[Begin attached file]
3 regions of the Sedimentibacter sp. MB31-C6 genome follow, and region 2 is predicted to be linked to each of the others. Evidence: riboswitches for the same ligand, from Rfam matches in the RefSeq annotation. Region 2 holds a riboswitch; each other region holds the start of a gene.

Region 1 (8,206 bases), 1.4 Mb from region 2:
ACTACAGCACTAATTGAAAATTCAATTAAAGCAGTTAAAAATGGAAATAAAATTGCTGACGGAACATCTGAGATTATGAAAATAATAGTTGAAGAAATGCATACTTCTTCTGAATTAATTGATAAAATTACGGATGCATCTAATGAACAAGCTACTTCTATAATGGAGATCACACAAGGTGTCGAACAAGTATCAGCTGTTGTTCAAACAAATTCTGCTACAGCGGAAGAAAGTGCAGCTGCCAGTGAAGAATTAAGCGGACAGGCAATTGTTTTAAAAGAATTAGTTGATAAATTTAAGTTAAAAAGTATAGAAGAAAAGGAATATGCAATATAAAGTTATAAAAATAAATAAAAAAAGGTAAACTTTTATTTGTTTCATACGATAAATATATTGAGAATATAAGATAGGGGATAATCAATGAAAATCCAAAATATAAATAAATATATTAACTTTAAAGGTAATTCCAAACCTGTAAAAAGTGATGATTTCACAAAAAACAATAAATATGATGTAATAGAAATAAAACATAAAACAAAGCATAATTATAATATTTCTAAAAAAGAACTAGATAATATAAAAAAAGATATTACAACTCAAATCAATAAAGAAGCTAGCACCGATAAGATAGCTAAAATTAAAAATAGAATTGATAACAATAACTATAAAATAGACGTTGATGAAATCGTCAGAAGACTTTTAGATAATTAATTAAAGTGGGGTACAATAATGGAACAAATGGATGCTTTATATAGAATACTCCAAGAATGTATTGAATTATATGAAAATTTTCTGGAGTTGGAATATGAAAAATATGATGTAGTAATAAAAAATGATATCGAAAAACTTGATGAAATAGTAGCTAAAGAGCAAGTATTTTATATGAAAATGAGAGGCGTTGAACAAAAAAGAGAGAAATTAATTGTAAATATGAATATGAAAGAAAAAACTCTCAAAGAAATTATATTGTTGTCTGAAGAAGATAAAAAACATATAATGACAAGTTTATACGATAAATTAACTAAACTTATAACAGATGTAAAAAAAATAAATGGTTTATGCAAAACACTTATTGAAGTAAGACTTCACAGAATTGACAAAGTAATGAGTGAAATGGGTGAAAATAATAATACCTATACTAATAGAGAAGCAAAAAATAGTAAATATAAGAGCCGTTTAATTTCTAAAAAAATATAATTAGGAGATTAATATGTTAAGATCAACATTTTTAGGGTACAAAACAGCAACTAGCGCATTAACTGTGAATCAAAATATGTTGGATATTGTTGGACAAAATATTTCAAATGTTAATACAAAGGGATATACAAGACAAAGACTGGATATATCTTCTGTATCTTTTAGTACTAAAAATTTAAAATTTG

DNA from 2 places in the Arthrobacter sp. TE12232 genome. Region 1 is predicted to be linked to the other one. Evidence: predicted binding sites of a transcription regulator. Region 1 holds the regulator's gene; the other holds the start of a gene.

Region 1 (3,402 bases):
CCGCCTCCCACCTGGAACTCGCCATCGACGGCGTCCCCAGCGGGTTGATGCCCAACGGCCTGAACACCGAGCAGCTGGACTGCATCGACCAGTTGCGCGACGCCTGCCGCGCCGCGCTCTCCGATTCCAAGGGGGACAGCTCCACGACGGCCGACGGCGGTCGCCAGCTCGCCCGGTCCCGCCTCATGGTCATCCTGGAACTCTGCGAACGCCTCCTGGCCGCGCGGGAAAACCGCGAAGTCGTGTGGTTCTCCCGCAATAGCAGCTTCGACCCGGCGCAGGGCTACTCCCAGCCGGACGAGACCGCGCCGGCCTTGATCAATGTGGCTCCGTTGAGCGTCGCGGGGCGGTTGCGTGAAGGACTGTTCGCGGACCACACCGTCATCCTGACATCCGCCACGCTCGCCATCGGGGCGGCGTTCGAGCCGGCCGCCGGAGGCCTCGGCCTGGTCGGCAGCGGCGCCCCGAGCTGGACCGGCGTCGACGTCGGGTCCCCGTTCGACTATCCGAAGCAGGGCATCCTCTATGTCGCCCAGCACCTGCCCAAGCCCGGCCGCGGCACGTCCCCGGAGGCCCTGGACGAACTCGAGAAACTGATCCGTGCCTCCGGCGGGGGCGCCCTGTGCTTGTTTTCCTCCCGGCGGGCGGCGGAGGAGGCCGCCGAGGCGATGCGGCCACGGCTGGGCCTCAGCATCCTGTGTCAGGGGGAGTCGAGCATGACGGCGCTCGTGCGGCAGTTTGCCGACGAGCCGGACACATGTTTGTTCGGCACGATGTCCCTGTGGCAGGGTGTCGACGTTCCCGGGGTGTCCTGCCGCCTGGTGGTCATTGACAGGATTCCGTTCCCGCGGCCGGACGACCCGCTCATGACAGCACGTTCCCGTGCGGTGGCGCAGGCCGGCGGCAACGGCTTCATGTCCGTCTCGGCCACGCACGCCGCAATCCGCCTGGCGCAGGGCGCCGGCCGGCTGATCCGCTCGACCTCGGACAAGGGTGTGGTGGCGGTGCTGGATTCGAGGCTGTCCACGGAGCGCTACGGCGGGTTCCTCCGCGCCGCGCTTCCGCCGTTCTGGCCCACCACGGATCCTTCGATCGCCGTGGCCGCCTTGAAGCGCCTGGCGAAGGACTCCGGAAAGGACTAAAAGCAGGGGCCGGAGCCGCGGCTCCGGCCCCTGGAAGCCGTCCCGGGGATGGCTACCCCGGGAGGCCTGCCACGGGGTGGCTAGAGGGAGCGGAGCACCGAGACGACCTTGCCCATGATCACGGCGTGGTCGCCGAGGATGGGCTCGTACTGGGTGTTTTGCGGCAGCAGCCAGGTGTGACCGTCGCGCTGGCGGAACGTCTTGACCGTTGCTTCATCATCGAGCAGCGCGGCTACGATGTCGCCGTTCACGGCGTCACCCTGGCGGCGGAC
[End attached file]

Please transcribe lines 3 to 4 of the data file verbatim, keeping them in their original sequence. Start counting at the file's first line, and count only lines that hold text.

ACTACAGCACTAATTGAAAATTCAATTAAAGCAGTTAAAAATGGAAATAAAATTGCTGACGGAACATCTGAGATTATGAAAATAATAGTTGAAGAAATGCATACTTCTTCTGAATTAATTGATAAAATTACGGATGCATCTAATGAACAAGCTACTTCTATAATGGAGATCACACAAGGTGTCGAACAAGTATCAGCTGTTGTTCAAACAAATTCTGCTACAGCGGAAGAAAGTGCAGCTGCCAGTGAAGAATTAAGCGGACAGGCAATTGTTTTAAAAGAATTAGTTGATAAATTTAAGTTAAAAAGTATAGAAGAAAAGGAATATGCAATATAAAGTTATAAAAATAAATAAAAAAAGGTAAACTTTTATTTGTTTCATACGATAAATATATTGAGAATATAAGATAGGGGATAATCAATGAAAATCCAAAATATAAATAAATATATTAACTTTAAAGGTAATTCCAAACCTGTAAAAAGTGATGATTTCACAAAAAACAATAAATATGATGTAATAGAAATAAAACATAAAACAAAGCATAATTATAATATTTCTAAAAAAGAACTAGATAATATAAAAAAAGATATTACAACTCAAATCAATAAAGAAGCTAGCACCGATAAGATAGCTAAAATTAAAAATAGAATTGATAACAATAACTATAAAATAGACGTTGATGAAATCGTCAGAAGACTTTTAGATAATTAATTAAAGTGGGGTACAATAATGGAACAAATGGATGCTTTATATAGAATACTCCAAGAATGTATTGAATTATATGAAAATTTTCTGGAGTTGGAATATGAAAAATATGATGTAGTAATAAAAAATGATATCGAAAAACTTGATGAAATAGTAGCTAAAGAGCAAGTATTTTATATGAAAATGAGAGGCGTTGAACAAAAAAGAGAGAAATTAATTGTAAATATGAATATGAAAGAAAAAACTCTCAAAGAAATTATATTGTTGTCTGAAGAAGATAAAAAACATATAATGACAAGTTTATACGATAAATTAACTAAACTTATAACAGATGTAAAAAAAATAAATGGTTTATGCAAAACACTTATTGAAGTAAGACTTCACAGAATTGACAAAGTAATGAGTGAAATGGGTGAAAATAATAATACCTATACTAATAGAGAAGCAAAAAATAGTAAATATAAGAGCCGTTTAATTTCTAAAAAAATATAATTAGGAGATTAATATGTTAAGATCAACATTTTTAGGGTACAAAACAGCAACTAGCGCATTAACTGTGAATCAAAATATGTTGGATATTGTTGGACAAAATATTTCAAATGTTAATACAAAGGGATATACAAGACAAAGACTGGATATATCTTCTGTATCTTTTAGTACTAAAAATTTAAAATTTG

DNA from 2 places in the Arthrobacter sp. TE12232 genome. Region 1 is predicted to be linked to the other one. Evidence: predicted binding sites of a transcription regulator. Region 1 holds the regulator's gene; the other holds the start of a gene.